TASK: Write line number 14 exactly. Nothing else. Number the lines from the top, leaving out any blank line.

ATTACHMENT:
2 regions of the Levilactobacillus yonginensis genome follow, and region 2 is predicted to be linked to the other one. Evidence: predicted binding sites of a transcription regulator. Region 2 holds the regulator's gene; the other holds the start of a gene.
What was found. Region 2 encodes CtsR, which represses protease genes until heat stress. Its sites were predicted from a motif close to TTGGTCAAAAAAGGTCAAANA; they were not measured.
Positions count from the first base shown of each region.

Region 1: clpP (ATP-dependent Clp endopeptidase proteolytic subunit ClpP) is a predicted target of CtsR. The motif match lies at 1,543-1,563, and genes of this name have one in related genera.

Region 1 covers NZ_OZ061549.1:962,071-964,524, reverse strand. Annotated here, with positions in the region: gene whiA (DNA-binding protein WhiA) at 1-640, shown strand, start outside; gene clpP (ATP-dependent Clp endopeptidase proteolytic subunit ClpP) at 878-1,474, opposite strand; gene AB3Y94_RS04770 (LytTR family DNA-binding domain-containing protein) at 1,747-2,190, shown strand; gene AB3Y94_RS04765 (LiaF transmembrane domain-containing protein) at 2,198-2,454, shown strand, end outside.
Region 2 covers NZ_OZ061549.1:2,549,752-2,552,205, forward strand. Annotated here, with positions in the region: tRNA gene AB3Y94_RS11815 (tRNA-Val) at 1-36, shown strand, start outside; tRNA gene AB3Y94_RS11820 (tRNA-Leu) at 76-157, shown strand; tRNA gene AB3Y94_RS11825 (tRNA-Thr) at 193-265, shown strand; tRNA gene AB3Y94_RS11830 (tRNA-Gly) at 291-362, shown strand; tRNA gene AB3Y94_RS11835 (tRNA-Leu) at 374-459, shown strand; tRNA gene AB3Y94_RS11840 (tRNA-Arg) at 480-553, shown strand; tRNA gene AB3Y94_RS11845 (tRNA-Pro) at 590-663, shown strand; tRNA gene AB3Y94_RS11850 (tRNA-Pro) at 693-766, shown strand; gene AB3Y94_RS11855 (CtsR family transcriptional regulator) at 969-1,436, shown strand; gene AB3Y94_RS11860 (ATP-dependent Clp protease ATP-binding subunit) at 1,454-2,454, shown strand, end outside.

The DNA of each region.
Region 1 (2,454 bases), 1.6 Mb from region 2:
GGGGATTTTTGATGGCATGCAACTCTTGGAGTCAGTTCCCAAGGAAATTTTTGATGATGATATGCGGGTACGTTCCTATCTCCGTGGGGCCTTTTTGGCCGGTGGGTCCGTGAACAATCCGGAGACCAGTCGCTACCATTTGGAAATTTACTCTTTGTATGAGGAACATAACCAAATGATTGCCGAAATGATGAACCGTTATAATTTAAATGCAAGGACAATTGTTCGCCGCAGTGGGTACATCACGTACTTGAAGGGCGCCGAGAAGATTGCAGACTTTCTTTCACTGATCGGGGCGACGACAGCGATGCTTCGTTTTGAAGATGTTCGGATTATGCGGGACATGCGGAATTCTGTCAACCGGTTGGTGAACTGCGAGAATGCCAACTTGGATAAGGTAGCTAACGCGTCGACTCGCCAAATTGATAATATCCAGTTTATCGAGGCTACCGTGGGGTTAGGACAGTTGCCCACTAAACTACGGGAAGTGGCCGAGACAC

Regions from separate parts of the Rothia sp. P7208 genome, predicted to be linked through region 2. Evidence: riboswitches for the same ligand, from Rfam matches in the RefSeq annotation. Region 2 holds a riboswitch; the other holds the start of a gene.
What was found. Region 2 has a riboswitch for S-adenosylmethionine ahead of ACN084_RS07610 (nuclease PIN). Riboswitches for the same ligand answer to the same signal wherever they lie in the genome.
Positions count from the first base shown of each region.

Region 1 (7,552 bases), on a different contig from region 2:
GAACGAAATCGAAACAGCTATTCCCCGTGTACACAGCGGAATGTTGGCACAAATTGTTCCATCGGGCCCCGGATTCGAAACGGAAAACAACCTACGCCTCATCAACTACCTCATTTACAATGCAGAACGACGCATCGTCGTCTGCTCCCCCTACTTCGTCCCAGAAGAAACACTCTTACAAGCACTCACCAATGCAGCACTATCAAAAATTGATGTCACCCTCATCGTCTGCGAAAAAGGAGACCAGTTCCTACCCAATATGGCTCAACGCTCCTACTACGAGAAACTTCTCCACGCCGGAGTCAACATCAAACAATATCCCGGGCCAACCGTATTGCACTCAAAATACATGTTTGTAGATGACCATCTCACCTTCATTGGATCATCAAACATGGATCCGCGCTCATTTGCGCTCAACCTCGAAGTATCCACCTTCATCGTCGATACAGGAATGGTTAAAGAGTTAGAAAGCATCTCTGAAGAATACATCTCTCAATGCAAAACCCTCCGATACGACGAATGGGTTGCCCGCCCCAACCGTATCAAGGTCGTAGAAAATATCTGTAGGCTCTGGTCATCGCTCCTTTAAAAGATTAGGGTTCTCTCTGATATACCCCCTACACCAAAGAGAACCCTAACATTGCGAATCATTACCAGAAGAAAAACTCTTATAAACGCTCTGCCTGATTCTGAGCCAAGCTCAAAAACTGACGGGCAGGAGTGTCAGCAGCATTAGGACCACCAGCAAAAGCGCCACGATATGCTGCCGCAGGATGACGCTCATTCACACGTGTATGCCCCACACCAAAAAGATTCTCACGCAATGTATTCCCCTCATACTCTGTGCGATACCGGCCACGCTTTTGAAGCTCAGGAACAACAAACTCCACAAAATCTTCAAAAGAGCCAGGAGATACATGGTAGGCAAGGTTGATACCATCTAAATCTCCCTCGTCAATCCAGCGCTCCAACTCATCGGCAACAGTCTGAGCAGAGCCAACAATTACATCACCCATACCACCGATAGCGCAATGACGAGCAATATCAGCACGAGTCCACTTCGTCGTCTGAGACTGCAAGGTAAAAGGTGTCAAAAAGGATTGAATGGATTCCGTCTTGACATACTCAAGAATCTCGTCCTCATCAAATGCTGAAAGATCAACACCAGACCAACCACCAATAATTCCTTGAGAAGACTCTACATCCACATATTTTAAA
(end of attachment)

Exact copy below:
GAACGAAATCGAAACAGCTATTCCCCGTGTACACAGCGGAATGTTGGCACAAATTGTTCCATCGGGCCCCGGATTCGAAACGGAAAACAACCTACGCCTCATCAACTACCTCATTTACAATGCAGAACGACGCATCGTCGTCTGCTCCCCCTACTTCGTCCCAGAAGAAACACTCTTACAAGCACTCACCAATGCAGCACTATCAAAAATTGATGTCACCCTCATCGTCTGCGAAAAAGGAGACCAGTTCCTACCCAATATGGCTCAACGCTCCTACTACGAGAAACTTCTCCACGCCGGAGTCAACATCAAACAATATCCCGGGCCAACCGTATTGCACTCAAAATACATGTTTGTAGATGACCATCTCACCTTCATTGGATCATCAAACATGGATCCGCGCTCATTTGCGCTCAACCTCGAAGTATCCACCTTCATCGTCGATACAGGAATGGTTAAAGAGTTAGAAAGCATCTCTGAAGAATACATCTCTCAATGCAAAACCCTCCGATACGACGAATGGGTTGCCCGCCCCAACCGTATCAAGGTCGTAGAAAATATCTGTAGGCTCTGGTCATCGCTCCTTTAAAAGATTAGGGTTCTCTCTGATATACCCCCTACACCAAAGAGAACCCTAACATTGCGAATCATTACCAGAAGAAAAACTCTTATAAACGCTCTGCCTGATTCTGAGCCAAGCTCAAAAACTGACGGGCAGGAGTGTCAGCAGCATTAGGACCACCAGCAAAAGCGCCACGATATGCTGCCGCAGGATGACGCTCATTCACACGTGTATGCCCCACACCAAAAAGATTCTCACGCAATGTATTCCCCTCATACTCTGTGCGATACCGGCCACGCTTTTGAAGCTCAGGAACAACAAACTCCACAAAATCTTCAAAAGAGCCAGGAGATACATGGTAGGCAAGGTTGATACCATCTAAATCTCCCTCGTCAATCCAGCGCTCCAACTCATCGGCAACAGTCTGAGCAGAGCCAACAATTACATCACCCATACCACCGATAGCGCAATGACGAGCAATATCAGCACGAGTCCACTTCGTCGTCTGAGACTGCAAGGTAAAAGGTGTCAAAAAGGATTGAATGGATTCCGTCTTGACATACTCAAGAATCTCGTCCTCATCAAATGCTGAAAGATCAACACCAGACCAACCACCAATAATTCCTTGAGAAGACTCTACATCCACATATTTTAAA